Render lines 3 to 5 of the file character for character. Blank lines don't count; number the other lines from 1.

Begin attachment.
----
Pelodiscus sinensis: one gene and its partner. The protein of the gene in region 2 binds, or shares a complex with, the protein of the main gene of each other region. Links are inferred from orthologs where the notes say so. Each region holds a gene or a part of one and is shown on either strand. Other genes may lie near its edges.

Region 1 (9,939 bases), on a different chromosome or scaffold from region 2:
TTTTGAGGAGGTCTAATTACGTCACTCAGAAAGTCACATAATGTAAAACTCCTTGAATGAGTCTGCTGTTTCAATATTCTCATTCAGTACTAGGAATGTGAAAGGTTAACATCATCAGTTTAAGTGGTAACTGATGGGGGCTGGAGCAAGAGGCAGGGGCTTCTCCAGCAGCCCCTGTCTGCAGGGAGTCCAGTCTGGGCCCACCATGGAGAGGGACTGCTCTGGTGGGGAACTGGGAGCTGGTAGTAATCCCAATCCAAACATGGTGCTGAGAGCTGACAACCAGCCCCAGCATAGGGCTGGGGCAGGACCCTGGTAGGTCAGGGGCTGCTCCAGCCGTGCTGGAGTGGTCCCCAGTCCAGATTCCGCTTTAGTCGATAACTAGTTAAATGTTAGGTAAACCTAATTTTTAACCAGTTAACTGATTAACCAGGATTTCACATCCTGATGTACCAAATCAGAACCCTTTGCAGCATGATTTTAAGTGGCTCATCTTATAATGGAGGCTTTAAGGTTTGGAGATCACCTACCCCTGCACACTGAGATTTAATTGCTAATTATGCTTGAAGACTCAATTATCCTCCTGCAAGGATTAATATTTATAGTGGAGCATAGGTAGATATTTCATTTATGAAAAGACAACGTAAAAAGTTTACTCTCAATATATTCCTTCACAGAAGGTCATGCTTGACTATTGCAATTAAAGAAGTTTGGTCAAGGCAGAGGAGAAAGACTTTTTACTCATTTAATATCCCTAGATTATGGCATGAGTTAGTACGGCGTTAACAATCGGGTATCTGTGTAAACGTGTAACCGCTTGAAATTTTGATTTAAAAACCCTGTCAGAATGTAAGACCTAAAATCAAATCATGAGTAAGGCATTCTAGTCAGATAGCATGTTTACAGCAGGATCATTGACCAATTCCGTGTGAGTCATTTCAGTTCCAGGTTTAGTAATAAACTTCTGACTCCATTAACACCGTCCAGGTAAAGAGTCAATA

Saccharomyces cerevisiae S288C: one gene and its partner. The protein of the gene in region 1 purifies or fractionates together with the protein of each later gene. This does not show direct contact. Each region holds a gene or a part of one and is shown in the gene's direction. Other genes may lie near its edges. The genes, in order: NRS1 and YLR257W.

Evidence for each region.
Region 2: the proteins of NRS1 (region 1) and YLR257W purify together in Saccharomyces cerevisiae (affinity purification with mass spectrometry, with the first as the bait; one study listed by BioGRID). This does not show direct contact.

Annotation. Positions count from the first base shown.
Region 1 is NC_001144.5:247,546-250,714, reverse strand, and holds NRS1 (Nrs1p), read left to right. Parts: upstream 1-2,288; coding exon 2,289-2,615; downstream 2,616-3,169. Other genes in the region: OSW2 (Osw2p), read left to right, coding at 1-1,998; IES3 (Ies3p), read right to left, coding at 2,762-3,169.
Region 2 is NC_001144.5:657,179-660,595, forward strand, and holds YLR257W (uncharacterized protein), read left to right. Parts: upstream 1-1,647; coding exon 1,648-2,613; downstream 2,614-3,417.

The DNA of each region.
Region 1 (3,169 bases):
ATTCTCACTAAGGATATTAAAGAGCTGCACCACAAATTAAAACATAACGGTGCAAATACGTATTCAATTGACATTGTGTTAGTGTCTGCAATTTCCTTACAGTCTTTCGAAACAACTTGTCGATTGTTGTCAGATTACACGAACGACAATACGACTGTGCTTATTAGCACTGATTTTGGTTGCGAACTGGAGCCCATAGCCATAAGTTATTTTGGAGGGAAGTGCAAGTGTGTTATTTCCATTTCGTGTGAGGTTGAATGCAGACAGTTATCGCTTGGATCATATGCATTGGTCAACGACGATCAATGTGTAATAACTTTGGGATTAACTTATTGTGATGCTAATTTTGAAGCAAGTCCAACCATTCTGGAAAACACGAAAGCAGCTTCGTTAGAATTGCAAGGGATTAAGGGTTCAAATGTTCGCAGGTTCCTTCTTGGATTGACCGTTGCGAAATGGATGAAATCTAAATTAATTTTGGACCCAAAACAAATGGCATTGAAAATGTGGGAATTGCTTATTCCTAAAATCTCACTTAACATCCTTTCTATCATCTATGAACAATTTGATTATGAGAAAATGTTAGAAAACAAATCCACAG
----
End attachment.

TTTTGAGGAGGTCTAATTACGTCACTCAGAAAGTCACATAATGTAAAACTCCTTGAATGAGTCTGCTGTTTCAATATTCTCATTCAGTACTAGGAATGTGAAAGGTTAACATCATCAGTTTAAGTGGTAACTGATGGGGGCTGGAGCAAGAGGCAGGGGCTTCTCCAGCAGCCCCTGTCTGCAGGGAGTCCAGTCTGGGCCCACCATGGAGAGGGACTGCTCTGGTGGGGAACTGGGAGCTGGTAGTAATCCCAATCCAAACATGGTGCTGAGAGCTGACAACCAGCCCCAGCATAGGGCTGGGGCAGGACCCTGGTAGGTCAGGGGCTGCTCCAGCCGTGCTGGAGTGGTCCCCAGTCCAGATTCCGCTTTAGTCGATAACTAGTTAAATGTTAGGTAAACCTAATTTTTAACCAGTTAACTGATTAACCAGGATTTCACATCCTGATGTACCAAATCAGAACCCTTTGCAGCATGATTTTAAGTGGCTCATCTTATAATGGAGGCTTTAAGGTTTGGAGATCACCTACCCCTGCACACTGAGATTTAATTGCTAATTATGCTTGAAGACTCAATTATCCTCCTGCAAGGATTAATATTTATAGTGGAGCATAGGTAGATATTTCATTTATGAAAAGACAACGTAAAAAGTTTACTCTCAATATATTCCTTCACAGAAGGTCATGCTTGACTATTGCAATTAAAGAAGTTTGGTCAAGGCAGAGGAGAAAGACTTTTTACTCATTTAATATCCCTAGATTATGGCATGAGTTAGTACGGCGTTAACAATCGGGTATCTGTGTAAACGTGTAACCGCTTGAAATTTTGATTTAAAAACCCTGTCAGAATGTAAGACCTAAAATCAAATCATGAGTAAGGCATTCTAGTCAGATAGCATGTTTACAGCAGGATCATTGACCAATTCCGTGTGAGTCATTTCAGTTCCAGGTTTAGTAATAAACTTCTGACTCCATTAACACCGTCCAGGTAAAGAGTCAATA

Saccharomyces cerevisiae S288C: one gene and its partner. The protein of the gene in region 1 purifies or fractionates together with the protein of each later gene. This does not show direct contact. Each region holds a gene or a part of one and is shown in the gene's direction. Other genes may lie near its edges. The genes, in order: NRS1 and YLR257W.

Evidence for each region.